Tomato deal could make early appearance

03/02/2012 11:10:00 AM
Doug Ohlemeier

RUSKIN, Fla. — This year’s Florida spring tomato deal should bring high quality and volume.
Buyers should also expect an earlier-than-typical spring start, grower-shippers say.
However, grower-shippers have endured a double whammy of small losses from an early January freeze and low prices due to heavy early Mexican volumes.
Volume lighter than usual
Tony DiMare, vice president of Homestead-based DiMare Co., said Florida should produce lighter-than-typical volume until the middle of March, when he expects volume to pick up for Homestead and Immokalee spring crops.
He said the Jan. 3-4 freeze cut yields by up to 30% and that damaged fruit sets and cold winds harmed quality and knocked packouts by up to 20%. Packinghouses in February were packing those tomatoes damaged in the Jan. 3-4 freeze, he said.
Warmer-than-typical February growing conditions should help push Immokalee and Palmetto-Ruskin spring harvesting to start in early April, five to seven days ahead of normal, DiMare said.
“Quality will be excellent,” he said in late February. “We have had dry weather in Florida. Any time you have prolonged periods of dry weather, it will make for outstanding quality.”
Low winter prices
DiMare lamented low late winter prices.
In late February, he quoted $7.95 for 25-pound cartons of loose mature greens and said those prices were higher than early February, when f.o.b.s ran $3.95-5.95.
The U.S. Department of Agriculture on Feb. 28 reported 25-pound cartons of loose mature greens 85%  No. One or better from south Florida selling for $9.95 for 5x6s and $11.95 for 6x6s and 6x7s, higher than the $7.95 for 5x6s and $9.95 for 6x6s and 6x7s that the USDA reported in mid-February.
At the same time last year, the USDA reported f.o.b.s of $37.95 for 5x6s, 6x6s and 6x7s.
For cherry tomatoes, the USDA on Feb. 28 reported flats of 12 1-pint baskets with lids from south Florida selling for $6.95-7.95, down from the $24.95-25.95 last year in late February.
Grape tomatoes were pricing at $9.95-10.95 for flats of 12 1-pint containers with lids; 20-pound cartons of loose grapes sold for $18.95-19.95.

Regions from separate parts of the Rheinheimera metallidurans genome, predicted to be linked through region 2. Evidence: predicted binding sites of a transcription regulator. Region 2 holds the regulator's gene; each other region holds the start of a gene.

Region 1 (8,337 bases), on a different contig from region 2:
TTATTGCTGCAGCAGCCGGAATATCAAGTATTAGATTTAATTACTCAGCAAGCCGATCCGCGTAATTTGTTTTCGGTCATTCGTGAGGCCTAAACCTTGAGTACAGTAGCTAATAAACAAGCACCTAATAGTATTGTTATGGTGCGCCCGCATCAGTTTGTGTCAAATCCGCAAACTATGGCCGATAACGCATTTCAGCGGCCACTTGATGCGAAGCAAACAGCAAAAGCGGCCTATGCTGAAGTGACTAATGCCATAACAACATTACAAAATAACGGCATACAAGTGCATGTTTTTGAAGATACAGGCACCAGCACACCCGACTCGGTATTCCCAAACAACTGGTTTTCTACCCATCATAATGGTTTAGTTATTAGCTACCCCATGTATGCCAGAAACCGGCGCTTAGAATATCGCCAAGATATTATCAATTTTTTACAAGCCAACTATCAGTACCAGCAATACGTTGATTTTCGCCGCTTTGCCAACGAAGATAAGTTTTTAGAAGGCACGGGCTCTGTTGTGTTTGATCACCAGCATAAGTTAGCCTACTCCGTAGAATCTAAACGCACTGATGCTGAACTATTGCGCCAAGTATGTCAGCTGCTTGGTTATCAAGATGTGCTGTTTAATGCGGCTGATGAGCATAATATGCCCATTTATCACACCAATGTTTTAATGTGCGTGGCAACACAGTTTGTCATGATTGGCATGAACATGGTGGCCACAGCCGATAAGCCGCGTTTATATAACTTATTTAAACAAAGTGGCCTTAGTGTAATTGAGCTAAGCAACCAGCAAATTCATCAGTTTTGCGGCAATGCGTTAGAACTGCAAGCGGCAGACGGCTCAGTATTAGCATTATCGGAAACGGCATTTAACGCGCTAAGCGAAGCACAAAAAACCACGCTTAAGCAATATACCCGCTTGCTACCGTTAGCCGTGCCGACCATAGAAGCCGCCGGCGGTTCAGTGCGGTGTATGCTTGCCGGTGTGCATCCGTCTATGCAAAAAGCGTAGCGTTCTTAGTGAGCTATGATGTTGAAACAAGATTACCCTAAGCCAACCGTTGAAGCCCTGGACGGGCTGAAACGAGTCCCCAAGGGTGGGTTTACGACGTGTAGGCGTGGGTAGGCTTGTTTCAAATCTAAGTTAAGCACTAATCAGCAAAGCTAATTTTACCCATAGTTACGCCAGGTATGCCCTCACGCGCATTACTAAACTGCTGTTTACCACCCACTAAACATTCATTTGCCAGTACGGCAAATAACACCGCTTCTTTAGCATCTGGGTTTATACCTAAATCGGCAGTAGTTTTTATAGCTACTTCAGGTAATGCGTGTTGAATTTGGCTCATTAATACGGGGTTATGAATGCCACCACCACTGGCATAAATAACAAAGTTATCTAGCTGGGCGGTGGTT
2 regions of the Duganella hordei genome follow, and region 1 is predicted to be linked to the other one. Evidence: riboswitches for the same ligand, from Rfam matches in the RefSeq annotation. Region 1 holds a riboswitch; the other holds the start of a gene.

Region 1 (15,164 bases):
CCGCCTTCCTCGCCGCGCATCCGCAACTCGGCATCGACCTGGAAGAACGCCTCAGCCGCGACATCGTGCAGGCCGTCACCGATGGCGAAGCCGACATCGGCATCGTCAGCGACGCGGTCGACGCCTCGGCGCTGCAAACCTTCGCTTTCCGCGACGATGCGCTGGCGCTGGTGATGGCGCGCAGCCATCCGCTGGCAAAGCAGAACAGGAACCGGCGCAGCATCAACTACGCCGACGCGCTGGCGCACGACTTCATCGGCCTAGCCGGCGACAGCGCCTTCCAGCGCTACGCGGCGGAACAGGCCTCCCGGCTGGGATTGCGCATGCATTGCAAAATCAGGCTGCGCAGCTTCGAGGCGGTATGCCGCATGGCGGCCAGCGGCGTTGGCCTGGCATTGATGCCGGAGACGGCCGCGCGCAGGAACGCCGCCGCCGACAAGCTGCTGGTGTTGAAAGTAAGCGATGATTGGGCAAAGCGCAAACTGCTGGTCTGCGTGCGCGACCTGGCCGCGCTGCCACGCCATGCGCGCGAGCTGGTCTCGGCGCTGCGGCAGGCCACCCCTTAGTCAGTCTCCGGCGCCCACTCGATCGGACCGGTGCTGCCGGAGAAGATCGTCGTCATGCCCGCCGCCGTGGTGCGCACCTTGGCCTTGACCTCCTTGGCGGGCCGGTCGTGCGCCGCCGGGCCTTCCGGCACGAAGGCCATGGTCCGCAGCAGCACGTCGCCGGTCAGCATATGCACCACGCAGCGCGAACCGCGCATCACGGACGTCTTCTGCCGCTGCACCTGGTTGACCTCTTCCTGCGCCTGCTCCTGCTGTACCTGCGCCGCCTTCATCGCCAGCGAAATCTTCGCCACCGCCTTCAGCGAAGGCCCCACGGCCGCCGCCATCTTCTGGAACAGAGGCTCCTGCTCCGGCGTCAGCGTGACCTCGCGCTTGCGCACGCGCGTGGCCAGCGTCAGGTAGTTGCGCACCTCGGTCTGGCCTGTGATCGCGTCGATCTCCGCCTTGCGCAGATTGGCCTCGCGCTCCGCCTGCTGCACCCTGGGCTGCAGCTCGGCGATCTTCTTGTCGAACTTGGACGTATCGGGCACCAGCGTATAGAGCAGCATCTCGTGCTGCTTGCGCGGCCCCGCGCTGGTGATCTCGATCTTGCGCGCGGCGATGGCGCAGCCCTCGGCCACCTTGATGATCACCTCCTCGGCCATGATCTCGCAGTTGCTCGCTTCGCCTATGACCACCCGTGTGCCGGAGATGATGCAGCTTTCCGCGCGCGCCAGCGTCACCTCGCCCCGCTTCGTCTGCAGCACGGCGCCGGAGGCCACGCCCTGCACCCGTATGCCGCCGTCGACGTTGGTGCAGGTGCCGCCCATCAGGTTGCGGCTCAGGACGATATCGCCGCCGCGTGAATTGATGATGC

That’s lower than the $25.95-27.95 shippers received during the same period last year for the 12 1-pint containers and $49.95-50.95 for the 20-pound cartons.
Romas on Feb. 28 sold for $9.95 for 25-pound loose cartons of extra large, $8.95 for large, $7.95 for  mediums, and 6.95 for small. At the same time last year, f.o.b.s ran $29.95 for extra large, large and medium. 
‘A spring to remember’
Chuck Weisinger, president and chief executive officer of broker Weis-Buy Farms Inc., Fort Myers, said he expects light volume to persist until late March.
The cold weather didn’t harm quality, he said.
“Given the optimal conditions we have had so far, the quality here in Florida this spring will be pristine,” Weisinger said in late February. 
“We will be looking at a spring to remember for tastiness, flavor and size. ... Once we get past this bloom drop, we should be back to the same high quality we had before.”
Weisinger did say white flies and yellow leaf curl virus were affecting production.
Wm. P. Hearne Produce Co. LLC, Wimauma, has increased its grape and cherry tomato production and plans to begin harvesting in early April, a couple of weeks earlier than usual.
Jeff Williams, president, said the grower-shipper experienced a great spring but an okay fall. Because weather was warmer than typical, Hearne was able to pick 100% of the crop, unheard of in the fall deal, he said. 


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